Looking for a musuem off the beaten path? We’ve got you covered.
Toronto Aerospace Musuem (65 Carl Hall Rd. 416-638-6078. torontoaerospacemusuem.com)
Located at the former Downsview Air Force base, the museum is located in a former de Havilland factory. Inside volunteers restore old planes including a reconstruction of the Avro Arrow. Other exhibits include the University of Toronto’s ornithopter, a plane whose wings replicate the motion of the wings of a bird.
Bata Shoe Musuem (327 Bloor St., Toronto. http://www.batashoemuseum.ca/)
The Bata Shoe Museum opened in 1995 on the premise that “footwear is a source of delight and reflection of human history”. The space was designed by Raymond Moriyama. Permanent collection includes 12000 pairs of shoes and artifacts. Notable shoes are those belonging to Marilyn Monroe, Princess Diana, Elton John and Madonna.
Toronto Railway Heritage Centre (255 Bremner Blvd, Toronto, ON M5V 3M9. http://www.torontorailwaymuseum.com/)
Miniature railway operates Wednesday to Saturday, 12:00 noon – 7:15 p.m., Sunday until 5:00 pm. Weekly Roundhouse Park tours each Saturday at 12:30 p.m.
Campbell House (160 Queen St. W. 416-597-0227. campbellhousemuseum.ca)
Campbell House was built in 1822 by Sir William Campbell – chief justice of Upper Canada from 1825-1829. Campbell lived in the house for 12 years before he died. The house was occupied by various other families and used for various other uses (vinegar factory, glassworks). In 1972 in order to preserve the building, the Advocate’s Society moved from its location on Adelaide St to its current home at Queen and University. The building was restored to be as historically accurate as possible.
Gibson House Museum (5172 Yonge St. @ Park Home Ave. 416-395-7432)
The Gibson House Museum is an example of Georgian architecture. It was built in the mid 19th century as a farm house for David Gibson – a member of the Legislative Assembly. After being used as a boarding house for many years, the building interior was restored.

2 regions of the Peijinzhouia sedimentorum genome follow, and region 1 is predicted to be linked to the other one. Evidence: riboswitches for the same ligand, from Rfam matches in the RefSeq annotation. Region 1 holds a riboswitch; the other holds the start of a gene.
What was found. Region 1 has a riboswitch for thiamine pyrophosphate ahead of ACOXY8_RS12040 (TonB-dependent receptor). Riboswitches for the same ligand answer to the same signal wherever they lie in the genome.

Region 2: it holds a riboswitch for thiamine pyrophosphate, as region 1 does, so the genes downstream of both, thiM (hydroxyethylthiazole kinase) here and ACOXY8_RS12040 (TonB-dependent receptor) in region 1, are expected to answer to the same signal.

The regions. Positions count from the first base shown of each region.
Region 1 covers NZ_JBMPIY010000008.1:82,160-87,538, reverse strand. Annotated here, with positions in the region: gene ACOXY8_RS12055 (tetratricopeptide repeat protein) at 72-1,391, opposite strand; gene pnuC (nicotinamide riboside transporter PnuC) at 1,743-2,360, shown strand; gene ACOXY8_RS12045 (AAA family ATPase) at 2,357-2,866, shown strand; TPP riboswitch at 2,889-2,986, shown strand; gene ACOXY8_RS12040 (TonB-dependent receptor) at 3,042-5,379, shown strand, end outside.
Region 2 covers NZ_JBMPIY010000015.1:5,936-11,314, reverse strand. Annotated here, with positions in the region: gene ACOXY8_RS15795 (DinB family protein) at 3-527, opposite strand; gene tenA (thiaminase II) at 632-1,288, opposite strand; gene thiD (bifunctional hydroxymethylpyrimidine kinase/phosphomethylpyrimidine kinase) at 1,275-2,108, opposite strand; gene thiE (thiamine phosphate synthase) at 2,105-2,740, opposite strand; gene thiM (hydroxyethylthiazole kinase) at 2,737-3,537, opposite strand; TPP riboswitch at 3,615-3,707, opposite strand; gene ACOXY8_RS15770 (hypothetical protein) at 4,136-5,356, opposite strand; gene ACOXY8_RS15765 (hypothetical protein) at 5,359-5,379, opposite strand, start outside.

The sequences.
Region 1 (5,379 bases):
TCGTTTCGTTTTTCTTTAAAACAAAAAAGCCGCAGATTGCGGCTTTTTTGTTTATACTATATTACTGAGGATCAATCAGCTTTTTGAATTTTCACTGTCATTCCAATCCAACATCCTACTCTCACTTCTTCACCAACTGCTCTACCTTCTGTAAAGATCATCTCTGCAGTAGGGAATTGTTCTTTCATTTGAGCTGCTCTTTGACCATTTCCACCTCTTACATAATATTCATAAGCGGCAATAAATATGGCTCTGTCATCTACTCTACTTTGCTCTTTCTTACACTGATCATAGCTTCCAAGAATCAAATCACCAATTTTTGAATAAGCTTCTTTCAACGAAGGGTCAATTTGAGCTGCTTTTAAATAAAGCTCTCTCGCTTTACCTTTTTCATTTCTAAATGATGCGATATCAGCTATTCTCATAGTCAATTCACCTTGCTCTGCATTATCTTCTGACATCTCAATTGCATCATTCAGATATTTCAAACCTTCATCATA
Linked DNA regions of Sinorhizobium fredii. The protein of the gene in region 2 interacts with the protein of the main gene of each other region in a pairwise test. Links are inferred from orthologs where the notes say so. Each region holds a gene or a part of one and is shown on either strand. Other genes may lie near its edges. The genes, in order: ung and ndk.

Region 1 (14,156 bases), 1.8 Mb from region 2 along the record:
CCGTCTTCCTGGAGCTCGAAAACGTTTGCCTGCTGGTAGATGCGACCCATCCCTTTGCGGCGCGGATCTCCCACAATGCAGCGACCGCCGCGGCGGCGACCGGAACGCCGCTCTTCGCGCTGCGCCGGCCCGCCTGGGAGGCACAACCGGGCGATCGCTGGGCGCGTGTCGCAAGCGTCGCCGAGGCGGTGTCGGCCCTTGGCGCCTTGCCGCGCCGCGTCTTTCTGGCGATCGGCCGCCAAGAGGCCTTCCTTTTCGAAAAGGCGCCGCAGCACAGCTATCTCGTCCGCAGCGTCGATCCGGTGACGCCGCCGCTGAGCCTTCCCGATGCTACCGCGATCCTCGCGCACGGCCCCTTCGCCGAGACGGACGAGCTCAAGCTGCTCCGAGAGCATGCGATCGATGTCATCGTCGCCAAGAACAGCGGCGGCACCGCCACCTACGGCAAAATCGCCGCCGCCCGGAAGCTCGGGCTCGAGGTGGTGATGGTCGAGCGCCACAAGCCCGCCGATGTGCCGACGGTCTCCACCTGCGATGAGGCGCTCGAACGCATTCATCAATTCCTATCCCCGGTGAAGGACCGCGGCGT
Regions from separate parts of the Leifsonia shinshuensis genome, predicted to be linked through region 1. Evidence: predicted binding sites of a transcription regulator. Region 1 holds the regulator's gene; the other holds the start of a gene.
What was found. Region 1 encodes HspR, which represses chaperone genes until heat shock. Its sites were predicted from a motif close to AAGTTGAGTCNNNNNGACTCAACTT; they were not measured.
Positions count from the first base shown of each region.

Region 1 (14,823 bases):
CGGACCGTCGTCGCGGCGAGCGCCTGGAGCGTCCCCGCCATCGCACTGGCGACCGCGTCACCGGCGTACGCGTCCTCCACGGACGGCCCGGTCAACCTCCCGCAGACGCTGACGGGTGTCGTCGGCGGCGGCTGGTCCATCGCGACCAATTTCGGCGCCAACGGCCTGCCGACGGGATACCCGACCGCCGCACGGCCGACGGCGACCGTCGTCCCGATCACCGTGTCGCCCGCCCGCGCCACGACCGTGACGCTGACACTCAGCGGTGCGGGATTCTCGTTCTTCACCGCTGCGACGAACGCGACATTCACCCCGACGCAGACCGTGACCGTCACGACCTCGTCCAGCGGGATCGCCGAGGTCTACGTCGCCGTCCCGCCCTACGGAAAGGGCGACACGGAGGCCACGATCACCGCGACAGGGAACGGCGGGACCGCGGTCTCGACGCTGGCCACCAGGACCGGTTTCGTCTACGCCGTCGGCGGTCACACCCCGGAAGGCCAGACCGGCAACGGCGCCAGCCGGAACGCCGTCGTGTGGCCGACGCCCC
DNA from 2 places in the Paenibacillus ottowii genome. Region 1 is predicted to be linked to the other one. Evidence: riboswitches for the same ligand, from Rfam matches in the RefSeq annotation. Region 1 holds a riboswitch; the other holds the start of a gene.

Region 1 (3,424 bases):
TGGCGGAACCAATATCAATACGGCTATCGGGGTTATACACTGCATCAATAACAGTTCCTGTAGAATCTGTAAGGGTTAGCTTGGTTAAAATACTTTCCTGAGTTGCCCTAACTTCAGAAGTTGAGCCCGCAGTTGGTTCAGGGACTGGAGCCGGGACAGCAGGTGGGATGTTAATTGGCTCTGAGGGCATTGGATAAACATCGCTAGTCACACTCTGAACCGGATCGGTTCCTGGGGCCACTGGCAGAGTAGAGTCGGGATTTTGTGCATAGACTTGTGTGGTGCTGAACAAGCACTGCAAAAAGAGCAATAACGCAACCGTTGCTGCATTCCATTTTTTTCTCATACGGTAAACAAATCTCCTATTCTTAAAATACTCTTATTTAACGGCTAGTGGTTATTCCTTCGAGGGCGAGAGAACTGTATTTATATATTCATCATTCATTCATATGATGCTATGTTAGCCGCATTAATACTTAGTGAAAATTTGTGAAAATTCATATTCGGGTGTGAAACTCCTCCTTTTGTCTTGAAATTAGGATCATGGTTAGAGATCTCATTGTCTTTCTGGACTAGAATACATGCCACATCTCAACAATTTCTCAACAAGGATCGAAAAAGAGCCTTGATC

The museum has a hands on “discovery gallery” with interactive games and exhibits.
On weekends workshops are offered on 19th cooking, desserts, breads and preserves.
Black Creek Pioneer Village (1000 Murray Ross Pkwy (Jane and Steeles). 416-736-1733. www.blackcreek.ca)
Black Creek is a recreation of a Victorian Farm with buildings moved and reconstructed from around Ontario. The result is a 1860s Ontario village. Exhibits demonstrate how domestic tasks were completed before modern technology. Activities include spinning, baking, and a history lesson.
Historical interpreters dress in the clothing of the period and answer visitors’ questions.
Favourite destinations in the village include the farm, doctor’s house, and the mill. At the historic brewery, beer is brewed using all natural ingredients. The restaurant serves meals using locally sourced ingredients. On site are also areas for concerts and gift shop.
Black Creek is operated by the Toronto and Region Conservation (TRCA).
Guildwood Park (201 Guildwood Pkwy, Scarborough, ON M1P 4N7. 416-392-2489. http://www1.toronto.ca/parks/prd/facilities/complex/406/)
Guildwood Park is a Toronto waterfront park and woodland area west of Guild Inn. It contains a mature forest and pleasant walking trails, historic stone sculptures and arches. The interesting attractions are popular for wedding photography.
Redpath Sugar Museum (95 Queens Quay E. [email protected] 416-366-3561. http://redpathsugar.com/contact-us/)
One of 3 sugar museums in the world (otherse are in Berlin and Hawaii). The factory was built in 1959 and is still operational. The museum accounts for the Redpath family history and the history of sugar. Call ahead to schedule musuem tour.
Mackenzie House (82 Bond St. @ Dundas East. 416-392-6915. Mackenzie house website)
Mackenzie House was presented to the Canadian politican William Lyon Mackenzie upon his retirement in 1859. The City of Toronto culture division took on the preservation of the home in 1960. $3.5 adult admission. Tours are led by costumed guides